Myeloma Canada, Montreal, QC – Access to new treatments vital, as incidence of multiple myeloma continues to rise If diagnosed with cancer today, nearly half of Canadians (43%) feel they would not have access to all the medications needed for treatment, according to a national survey conducted by Angus Reid. This lack of confidence is striking, considering that close to two thirds of those surveyed (64%) view cancer as something you can live with rather than die from.
Despite public opinion, however, access to new medications is not always provided for people suffering from rare diseases, such as multiple myeloma. There are a limited number of treatment options for people living with this progressive and fatal blood cancer – particularly for those with advanced stages of the disease.
“All patients have the right to the most effective treatment recommended by their doctor and Canadians living with multiple myeloma, especially those who are critically ill and who do not have time to wait,” said Myeloma Canada President John Lemieux. “Immediate access to significant new therapies is essential to giving them a chance at life.” added Lemieux.
Multiple myeloma is a rare cancer, but recent statistics indicate an increasing incidence and younger onset of the disease. ¹ ² Of the estimated 6,000 Canadians living with multiple myeloma, approximately 1,350 will die and 2,100 new patients will be diagnosed in Canada this year.² Though the statistics are grim and myeloma is regarded as incurable, recent treatment advances continue to improve the prognosis of multiple myeloma, making it very treatable now.
“For patients whose disease has progressed on current or past treatments, new treatment options are crucial in order to help these patients survive – but there is no time to wait with this devastating disease,” said Dr. Christine Chen, hematologist from Princess Margaret Hospital. “While new advances in the treatment of blood disorders, such as Revlimid, are helping patients live much longer and have a better quality of life, they are not widely accessible to patients in Canada.”
The survey shows that most of the general public is unfamiliar with multiple myeloma. Only 15 per cent correctly identified multiple myeloma as a blood cancer. One third (33%) of Canadians surveyed mistakenly identified multiple myeloma as a type of skin cancer, while 36 per cent admitted to not knowing what it is. But this cancer is all too familiar to patients like Sheila Diprose of Calgary who was diagnosed with multiple myeloma in March of 2007.²
“It took a while for the diagnosis to sink in. The biggest thing to accept is that they can’t just cut it out of me and that it’s something I have to live with for the rest of my life,” said Sheila. “Revlimid gives me another hope to carry on; a sense of strength to keep me going. Instead of focusing on negative things, with this drug, I will have a chance at getting my life back.”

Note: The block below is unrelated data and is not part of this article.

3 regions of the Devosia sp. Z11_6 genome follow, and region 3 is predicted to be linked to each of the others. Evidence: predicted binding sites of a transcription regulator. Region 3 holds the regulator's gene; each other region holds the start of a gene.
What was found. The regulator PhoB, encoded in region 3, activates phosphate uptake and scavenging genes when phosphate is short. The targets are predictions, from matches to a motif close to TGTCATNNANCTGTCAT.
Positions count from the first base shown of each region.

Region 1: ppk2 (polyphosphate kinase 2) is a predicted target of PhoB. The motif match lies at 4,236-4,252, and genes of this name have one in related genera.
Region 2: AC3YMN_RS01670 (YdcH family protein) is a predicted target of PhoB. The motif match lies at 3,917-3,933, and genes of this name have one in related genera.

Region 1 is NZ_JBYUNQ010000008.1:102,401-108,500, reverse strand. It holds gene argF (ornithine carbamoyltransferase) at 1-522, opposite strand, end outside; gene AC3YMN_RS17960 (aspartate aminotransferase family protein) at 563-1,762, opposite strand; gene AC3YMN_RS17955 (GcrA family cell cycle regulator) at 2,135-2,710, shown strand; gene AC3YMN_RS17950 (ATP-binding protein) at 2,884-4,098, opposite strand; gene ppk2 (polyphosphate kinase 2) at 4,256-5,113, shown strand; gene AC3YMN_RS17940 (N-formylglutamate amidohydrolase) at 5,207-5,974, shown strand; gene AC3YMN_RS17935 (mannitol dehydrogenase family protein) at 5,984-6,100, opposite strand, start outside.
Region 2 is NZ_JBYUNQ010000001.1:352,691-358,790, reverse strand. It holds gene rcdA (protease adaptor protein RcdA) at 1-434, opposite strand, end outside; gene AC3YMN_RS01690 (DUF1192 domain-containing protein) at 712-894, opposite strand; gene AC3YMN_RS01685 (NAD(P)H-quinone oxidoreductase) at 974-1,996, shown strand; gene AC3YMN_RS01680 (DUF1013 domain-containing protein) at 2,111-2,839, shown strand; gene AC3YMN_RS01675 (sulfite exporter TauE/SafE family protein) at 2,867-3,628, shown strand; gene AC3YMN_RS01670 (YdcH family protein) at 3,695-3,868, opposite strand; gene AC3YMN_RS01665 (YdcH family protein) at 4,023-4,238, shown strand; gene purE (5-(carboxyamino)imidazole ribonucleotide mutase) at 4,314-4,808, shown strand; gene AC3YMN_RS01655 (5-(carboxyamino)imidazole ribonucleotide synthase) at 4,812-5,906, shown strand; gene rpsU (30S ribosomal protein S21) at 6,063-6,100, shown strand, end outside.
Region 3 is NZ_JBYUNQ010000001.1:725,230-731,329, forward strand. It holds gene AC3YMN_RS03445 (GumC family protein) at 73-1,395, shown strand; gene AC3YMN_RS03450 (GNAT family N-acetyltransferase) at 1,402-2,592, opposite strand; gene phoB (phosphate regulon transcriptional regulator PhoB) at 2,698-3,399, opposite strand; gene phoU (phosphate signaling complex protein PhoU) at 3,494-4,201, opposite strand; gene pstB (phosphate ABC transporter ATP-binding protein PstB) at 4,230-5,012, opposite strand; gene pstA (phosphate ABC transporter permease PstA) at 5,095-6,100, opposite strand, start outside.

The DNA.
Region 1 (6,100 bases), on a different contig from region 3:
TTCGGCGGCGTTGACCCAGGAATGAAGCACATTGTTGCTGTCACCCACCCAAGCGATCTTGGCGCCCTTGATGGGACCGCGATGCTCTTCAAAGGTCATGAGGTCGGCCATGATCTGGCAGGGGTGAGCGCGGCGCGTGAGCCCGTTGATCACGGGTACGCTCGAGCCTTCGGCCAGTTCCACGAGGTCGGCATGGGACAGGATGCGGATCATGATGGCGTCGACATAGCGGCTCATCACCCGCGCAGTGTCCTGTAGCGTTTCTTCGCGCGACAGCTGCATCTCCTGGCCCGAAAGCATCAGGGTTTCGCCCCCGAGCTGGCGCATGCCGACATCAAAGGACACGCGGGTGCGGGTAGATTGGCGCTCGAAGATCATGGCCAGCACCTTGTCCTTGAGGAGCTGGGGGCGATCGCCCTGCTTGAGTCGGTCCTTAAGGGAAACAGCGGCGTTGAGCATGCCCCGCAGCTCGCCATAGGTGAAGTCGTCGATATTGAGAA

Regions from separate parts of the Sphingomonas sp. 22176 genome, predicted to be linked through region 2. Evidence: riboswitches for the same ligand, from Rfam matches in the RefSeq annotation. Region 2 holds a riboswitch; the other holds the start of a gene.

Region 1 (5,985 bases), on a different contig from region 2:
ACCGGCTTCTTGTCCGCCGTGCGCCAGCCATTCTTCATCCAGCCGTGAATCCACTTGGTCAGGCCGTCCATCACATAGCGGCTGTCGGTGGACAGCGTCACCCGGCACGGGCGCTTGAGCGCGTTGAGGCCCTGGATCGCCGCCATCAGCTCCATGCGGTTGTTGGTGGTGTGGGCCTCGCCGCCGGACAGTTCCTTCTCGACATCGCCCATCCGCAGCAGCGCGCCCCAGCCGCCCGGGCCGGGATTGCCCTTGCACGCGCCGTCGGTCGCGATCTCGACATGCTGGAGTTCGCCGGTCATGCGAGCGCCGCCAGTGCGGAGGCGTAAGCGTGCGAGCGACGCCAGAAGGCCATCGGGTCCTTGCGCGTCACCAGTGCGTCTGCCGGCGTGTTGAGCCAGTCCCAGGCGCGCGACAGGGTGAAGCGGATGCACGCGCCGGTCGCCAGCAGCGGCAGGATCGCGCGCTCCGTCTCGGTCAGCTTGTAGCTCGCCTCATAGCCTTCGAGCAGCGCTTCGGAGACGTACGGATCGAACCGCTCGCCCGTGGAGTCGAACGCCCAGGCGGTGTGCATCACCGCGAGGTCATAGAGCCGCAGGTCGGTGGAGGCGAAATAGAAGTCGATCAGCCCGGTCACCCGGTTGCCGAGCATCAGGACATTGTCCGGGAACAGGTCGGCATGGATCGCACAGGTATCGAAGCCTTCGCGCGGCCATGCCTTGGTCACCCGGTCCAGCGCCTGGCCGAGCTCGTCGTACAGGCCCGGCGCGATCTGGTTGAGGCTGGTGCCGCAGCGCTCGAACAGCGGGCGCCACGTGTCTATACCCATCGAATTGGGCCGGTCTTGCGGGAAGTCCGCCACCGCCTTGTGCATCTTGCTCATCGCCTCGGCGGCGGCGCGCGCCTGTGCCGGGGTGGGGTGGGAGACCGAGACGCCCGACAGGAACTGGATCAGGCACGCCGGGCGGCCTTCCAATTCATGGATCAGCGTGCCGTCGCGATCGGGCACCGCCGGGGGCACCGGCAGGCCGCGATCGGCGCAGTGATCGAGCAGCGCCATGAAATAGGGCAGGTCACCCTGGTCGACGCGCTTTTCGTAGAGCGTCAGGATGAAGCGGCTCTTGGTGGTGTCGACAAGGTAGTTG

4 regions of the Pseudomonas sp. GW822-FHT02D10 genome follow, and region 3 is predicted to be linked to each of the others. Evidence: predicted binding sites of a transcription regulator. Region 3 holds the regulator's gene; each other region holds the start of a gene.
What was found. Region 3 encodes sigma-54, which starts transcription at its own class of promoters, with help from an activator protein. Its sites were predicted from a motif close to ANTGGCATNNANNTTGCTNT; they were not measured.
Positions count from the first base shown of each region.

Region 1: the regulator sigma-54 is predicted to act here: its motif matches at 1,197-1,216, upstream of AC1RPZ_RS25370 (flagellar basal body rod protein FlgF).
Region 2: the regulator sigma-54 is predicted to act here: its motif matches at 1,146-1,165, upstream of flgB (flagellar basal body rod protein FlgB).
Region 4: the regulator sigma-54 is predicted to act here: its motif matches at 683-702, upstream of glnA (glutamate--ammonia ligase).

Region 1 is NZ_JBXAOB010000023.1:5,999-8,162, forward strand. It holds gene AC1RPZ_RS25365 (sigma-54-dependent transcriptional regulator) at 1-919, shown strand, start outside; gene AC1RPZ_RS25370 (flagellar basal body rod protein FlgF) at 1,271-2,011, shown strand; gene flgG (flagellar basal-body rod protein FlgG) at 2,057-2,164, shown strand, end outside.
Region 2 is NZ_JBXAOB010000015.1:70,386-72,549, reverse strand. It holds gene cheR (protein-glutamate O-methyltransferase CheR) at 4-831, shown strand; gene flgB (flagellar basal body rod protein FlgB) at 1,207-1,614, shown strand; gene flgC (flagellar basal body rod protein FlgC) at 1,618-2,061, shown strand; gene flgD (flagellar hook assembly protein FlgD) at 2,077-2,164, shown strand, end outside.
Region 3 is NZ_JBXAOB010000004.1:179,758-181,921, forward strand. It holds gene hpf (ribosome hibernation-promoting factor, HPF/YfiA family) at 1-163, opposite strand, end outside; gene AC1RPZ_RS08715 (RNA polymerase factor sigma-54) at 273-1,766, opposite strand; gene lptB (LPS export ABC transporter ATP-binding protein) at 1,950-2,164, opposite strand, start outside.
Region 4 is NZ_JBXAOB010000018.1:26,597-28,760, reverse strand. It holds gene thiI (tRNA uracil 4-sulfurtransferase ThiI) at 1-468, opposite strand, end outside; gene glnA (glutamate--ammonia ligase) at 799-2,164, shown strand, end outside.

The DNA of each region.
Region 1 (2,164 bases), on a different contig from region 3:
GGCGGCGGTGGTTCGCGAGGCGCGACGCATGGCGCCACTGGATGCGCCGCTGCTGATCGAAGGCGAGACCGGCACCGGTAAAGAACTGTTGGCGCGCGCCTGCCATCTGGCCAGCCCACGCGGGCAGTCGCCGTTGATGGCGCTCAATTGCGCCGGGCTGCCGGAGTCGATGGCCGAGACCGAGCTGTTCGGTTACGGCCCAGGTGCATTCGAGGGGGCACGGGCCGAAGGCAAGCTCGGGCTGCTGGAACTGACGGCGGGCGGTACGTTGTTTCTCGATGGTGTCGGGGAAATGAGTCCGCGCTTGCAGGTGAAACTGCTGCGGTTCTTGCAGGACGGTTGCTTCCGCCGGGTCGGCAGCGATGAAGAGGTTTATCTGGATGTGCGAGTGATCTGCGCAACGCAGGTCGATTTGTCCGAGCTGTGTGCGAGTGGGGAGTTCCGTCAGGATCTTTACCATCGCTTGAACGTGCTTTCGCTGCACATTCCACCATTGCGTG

About the Time To Live survey
The research was conducted by Angus Reid Strategies on behalf of Myeloma Canada from November 14 to 16, 2008. Data was collected via an online survey among 1002 randomly selected Canadian adults who are Angus Reid Forum panelists. The margin of error which measures sampling variability is +/- 3.1%, 19 times out of 20. The results have been statistically weighted according to the most current education, age, gender and region from Census data to ensure a sample representative of the entire adult population of Canada. Discrepancies in or between totals are due to rounding.
About multiple myeloma
Myeloma, also called multiple myeloma, is an incurable but treatable cancer of cells in the bone marrow. It affects the production of red cells, white cells and plasma cells, which develop into antibodies meant to help fight infections. The disease may cause damage to bone structure, resulting in frequent fractures. It can cause severe fatigue, recurrent infections and bone pain. It may also prevent organs and nerves from working properly. It affects an estimated 750,000 people worldwide, and in industrialized countries it is being diagnosed in growing numbers and in increasingly younger people.
Myeloma Canada, a non-profit organization, with registered charity status dedicated to supporting people living with multiple myeloma is the only national organization exclusively devoted to serving the Canadian myeloma community. The mission of Myeloma Canada is to: provide educational resources and support to patients, families, and caregivers; increase awareness of the disease; and promote improved access to new therapies, treatment options, and health care resources. Myeloma Canada works with regional support groups and key myeloma experts to strengthen the voice of the Canadian myeloma community. Myeloma Canada works in close affiliation with the International Myeloma Foundation, the world’s oldest and largest myeloma organization. For more information or
to find out how you can help please visit our website at www.myelomacanada.ca.
1 National Cancer Institute. A snapshot of Myeloma. Available at: http://planning.cancer.gov/disease/Myeloma-Snapshot.pdf Accessed
February 17, 2009.
2 Myeloma Canada: Cause and Incidence; http://www.myelomacanada.ca/en/incidence_prevalence.htm?t=1 Accessed February 17, 2009.